Vaccine Information : A Brief Introduction

When it comes to vaccinations for my Weimaraners, choice is certainly not lacking. It isn't surprising that breeders get confused. Generally breeders rely on the advice and knowledge their veterinarian will provide and make a choice based on this information. Or breeders may do research for themselves and base their choice on the information attained. Never the less, vaccinations still are and will continue to be discussed with a passion while problems which once seemed to occur, now do.

There are many experiences shared with breeders of the adverse reactions to vaccinations one such experience takes us back to February 2003 that happened to Dot Sweeney of the Cimarron Black Russian Terriers who reported, via, a problem with her litter of Black Russian Terriers. The whole litter had an adverse reaction after receiving the Protech Duramune C4. A new modified vaccine manufactured by FORT DODGE AUSTRALIA. This is not to say the vaccine was responsible, except to say it was a very well timed coincidence.

My personal choice of vaccines was those made by CSL and up until CSL announced the sale of its Animal Health Division to Pfizer Tuesday 16th December 2003, my veterinarian used CSL vaccines as the choice for her clinic. Back in those good old days there were two types available from CSL:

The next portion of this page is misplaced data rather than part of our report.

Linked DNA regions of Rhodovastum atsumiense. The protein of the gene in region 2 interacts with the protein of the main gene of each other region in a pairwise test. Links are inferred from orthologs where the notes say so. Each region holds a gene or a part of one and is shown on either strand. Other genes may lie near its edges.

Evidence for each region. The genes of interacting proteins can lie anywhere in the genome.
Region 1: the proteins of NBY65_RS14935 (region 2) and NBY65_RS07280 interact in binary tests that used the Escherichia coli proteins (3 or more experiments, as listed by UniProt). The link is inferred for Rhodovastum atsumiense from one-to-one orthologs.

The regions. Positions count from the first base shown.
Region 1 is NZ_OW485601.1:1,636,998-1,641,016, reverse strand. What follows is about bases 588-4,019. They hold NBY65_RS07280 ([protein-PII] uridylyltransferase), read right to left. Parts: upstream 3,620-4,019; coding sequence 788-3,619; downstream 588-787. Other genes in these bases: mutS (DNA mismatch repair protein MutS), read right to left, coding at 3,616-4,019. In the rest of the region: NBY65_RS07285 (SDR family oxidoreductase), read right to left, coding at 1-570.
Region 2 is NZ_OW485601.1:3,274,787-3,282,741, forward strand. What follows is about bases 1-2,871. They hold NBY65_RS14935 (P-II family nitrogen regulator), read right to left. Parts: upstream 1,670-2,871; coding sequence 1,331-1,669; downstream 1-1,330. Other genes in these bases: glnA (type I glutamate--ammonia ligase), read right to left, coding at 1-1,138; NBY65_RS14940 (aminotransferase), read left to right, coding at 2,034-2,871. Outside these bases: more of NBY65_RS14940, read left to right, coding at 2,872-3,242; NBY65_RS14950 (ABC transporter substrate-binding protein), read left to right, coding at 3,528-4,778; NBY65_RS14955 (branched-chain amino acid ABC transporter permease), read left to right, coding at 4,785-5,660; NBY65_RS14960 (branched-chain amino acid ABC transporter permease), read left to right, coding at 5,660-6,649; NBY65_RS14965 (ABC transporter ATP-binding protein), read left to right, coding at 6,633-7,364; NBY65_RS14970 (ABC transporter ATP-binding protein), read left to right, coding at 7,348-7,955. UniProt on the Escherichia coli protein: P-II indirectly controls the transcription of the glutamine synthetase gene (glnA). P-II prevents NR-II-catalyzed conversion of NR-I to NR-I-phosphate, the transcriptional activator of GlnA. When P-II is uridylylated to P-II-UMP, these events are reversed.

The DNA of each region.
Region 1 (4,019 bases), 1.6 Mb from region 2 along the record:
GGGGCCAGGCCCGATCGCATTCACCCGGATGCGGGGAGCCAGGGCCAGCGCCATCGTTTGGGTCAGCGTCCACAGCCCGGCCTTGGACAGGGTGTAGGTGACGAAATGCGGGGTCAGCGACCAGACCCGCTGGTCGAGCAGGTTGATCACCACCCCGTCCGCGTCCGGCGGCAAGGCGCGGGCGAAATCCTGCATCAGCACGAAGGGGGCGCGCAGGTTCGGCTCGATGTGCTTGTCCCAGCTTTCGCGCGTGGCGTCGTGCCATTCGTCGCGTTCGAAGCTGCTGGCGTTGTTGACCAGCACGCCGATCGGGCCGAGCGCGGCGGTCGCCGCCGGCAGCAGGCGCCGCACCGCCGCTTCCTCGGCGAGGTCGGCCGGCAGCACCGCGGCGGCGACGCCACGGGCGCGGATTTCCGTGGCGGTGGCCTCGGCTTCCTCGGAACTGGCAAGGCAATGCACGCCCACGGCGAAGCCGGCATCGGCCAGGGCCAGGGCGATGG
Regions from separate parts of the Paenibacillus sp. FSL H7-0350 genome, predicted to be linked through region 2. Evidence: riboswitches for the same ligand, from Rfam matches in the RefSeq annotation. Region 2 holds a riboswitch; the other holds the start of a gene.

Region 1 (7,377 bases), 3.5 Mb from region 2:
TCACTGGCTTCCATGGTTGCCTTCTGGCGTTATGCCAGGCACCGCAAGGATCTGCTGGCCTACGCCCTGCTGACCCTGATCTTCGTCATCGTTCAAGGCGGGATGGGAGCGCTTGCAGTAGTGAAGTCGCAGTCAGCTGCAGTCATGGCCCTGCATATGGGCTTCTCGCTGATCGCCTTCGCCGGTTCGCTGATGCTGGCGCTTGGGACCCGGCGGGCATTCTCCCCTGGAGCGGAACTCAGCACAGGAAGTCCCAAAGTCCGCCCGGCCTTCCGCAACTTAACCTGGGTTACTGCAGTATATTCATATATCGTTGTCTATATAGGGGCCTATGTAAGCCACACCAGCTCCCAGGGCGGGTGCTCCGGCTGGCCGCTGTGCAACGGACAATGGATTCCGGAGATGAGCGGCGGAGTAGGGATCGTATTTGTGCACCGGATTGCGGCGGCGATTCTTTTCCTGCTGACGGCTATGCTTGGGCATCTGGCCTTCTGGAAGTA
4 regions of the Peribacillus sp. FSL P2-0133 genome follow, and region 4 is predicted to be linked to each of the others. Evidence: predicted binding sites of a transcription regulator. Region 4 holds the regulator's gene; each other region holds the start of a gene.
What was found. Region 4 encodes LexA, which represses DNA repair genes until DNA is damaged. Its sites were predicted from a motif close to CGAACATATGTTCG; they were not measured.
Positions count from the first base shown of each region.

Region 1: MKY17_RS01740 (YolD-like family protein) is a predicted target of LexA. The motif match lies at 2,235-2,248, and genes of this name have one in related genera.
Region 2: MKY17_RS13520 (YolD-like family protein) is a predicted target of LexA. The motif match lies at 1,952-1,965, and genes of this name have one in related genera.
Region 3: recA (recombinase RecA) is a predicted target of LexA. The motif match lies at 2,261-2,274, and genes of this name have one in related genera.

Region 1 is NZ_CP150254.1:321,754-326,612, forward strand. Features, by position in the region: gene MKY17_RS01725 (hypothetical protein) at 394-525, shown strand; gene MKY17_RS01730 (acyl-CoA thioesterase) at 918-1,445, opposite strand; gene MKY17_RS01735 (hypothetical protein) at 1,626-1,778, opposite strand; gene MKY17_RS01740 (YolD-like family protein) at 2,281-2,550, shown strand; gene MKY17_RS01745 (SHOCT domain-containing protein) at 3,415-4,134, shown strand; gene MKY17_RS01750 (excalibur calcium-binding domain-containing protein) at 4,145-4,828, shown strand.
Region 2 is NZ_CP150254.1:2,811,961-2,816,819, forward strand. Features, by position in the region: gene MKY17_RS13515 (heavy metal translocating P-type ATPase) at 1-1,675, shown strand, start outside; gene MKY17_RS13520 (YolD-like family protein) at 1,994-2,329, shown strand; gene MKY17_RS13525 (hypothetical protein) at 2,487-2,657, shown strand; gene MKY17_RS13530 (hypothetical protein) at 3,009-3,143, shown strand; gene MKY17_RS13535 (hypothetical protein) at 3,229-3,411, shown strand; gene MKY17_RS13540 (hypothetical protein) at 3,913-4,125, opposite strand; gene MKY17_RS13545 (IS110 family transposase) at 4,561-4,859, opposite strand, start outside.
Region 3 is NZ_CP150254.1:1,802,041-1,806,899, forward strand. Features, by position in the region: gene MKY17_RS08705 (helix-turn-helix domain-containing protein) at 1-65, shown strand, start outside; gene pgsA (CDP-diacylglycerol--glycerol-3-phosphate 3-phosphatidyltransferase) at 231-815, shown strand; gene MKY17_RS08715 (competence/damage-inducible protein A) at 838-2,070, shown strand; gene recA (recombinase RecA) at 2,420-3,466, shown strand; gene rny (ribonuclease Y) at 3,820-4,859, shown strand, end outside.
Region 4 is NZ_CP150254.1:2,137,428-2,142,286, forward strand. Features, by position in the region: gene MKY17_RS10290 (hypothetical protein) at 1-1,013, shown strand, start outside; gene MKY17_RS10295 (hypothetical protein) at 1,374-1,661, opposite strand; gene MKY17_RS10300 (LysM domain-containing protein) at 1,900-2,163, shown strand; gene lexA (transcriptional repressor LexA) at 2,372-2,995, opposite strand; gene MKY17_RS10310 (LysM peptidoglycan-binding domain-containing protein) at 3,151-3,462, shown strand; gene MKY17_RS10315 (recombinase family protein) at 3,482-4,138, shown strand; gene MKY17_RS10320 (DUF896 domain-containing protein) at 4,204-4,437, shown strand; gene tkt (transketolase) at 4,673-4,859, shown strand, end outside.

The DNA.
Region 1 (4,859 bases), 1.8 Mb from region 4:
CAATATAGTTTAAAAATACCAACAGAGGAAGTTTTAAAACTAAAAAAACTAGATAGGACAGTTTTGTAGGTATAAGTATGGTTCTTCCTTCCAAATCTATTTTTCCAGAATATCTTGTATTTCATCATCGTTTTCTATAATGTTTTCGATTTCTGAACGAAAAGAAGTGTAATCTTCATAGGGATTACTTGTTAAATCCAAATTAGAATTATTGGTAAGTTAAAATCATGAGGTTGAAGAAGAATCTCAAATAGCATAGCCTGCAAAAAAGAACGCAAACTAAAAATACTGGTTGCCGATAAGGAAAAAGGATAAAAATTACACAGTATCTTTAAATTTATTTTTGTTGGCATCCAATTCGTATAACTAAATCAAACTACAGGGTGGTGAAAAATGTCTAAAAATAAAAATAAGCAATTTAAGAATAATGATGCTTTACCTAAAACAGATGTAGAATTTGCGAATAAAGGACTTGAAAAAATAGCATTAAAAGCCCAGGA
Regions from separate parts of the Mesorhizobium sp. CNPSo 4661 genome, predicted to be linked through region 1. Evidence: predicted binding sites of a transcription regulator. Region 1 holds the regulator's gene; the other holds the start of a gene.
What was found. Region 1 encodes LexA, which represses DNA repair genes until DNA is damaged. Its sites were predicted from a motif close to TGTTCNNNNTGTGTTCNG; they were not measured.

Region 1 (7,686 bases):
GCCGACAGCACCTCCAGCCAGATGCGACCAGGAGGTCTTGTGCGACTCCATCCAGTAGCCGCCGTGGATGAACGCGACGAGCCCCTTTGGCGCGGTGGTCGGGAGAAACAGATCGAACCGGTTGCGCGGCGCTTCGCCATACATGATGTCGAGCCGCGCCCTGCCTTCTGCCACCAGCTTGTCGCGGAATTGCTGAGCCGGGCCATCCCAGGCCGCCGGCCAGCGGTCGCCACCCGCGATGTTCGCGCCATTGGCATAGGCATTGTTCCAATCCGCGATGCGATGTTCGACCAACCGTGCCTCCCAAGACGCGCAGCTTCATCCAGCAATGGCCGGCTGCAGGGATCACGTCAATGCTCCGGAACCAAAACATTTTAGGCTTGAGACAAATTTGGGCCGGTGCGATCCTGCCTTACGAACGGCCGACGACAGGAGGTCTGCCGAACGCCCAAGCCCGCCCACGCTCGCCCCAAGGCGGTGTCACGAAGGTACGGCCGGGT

• Canvac™ 3 in 1
    • Canvac™ 4 in 1 plus BB [C5]

[Vaccine types and combinations are changing and evolving, for up to date vaccine types speak to your professional.]

A suggested puppy vaccination program recommended by CSL is as follows:

  • 6 - 8 weeks - Canvac™ 3 in 1
  • 12 - 14 weeks - Canvac™ 4 in 1 plus BB [C5]
  • 16 - 18 weeks - Canvac™ 4 in 1 plus BB [C5]
  • Annual booster - Canvac™ 4 in 1 plus BB [C5]

But let us first understand a little bit more about how a puppy will get immunity. After birth, the puppy will receive maternal antibodies from the immune mother through the colostrum. This will give protection to the puppy against various diseases until the puppy gets a boost from a vaccination. When choosing a vaccination protocol it is important that it allows for the colostrum deprived puppies and also for those in the litter which have received an abundant amount.

The puppy should receive a modified-live parvovirus vaccine rather that an inactive [killed] parvovirus vaccine.

Why, you may ask?

Generally speaking, modified-live parvovirus vaccines are better able to overcome low levels of maternal antibody then killed vaccines¹. A very small number of 16 - 18 week old puppies may have a low level of maternal antibody which is capable of interfering with killed parvovirus vaccines. Additionally the level and duration of immunity following a single dose of modified-live parvovirus vaccine is greater than that following a single dose of killed vaccine² ³.






A viral disease which can affect any dog, especially puppies

Earliest signs are high temperature for up to which goes, and then returns in about a week. Fever, discharge from the eyes and nose, diarrhoea, vomiting and may be followed by pneumonia. As the disease progresses, dogs may show muscle spasms, convulsions and progressive paralysis and may have permanent brain damage.

See above


Highly infectious. Can cause mild to severe disease especially in dogs under two years of age. The virus is passed in the urine of the infected dog and can infect others for up to six months after the carrier dog recovers.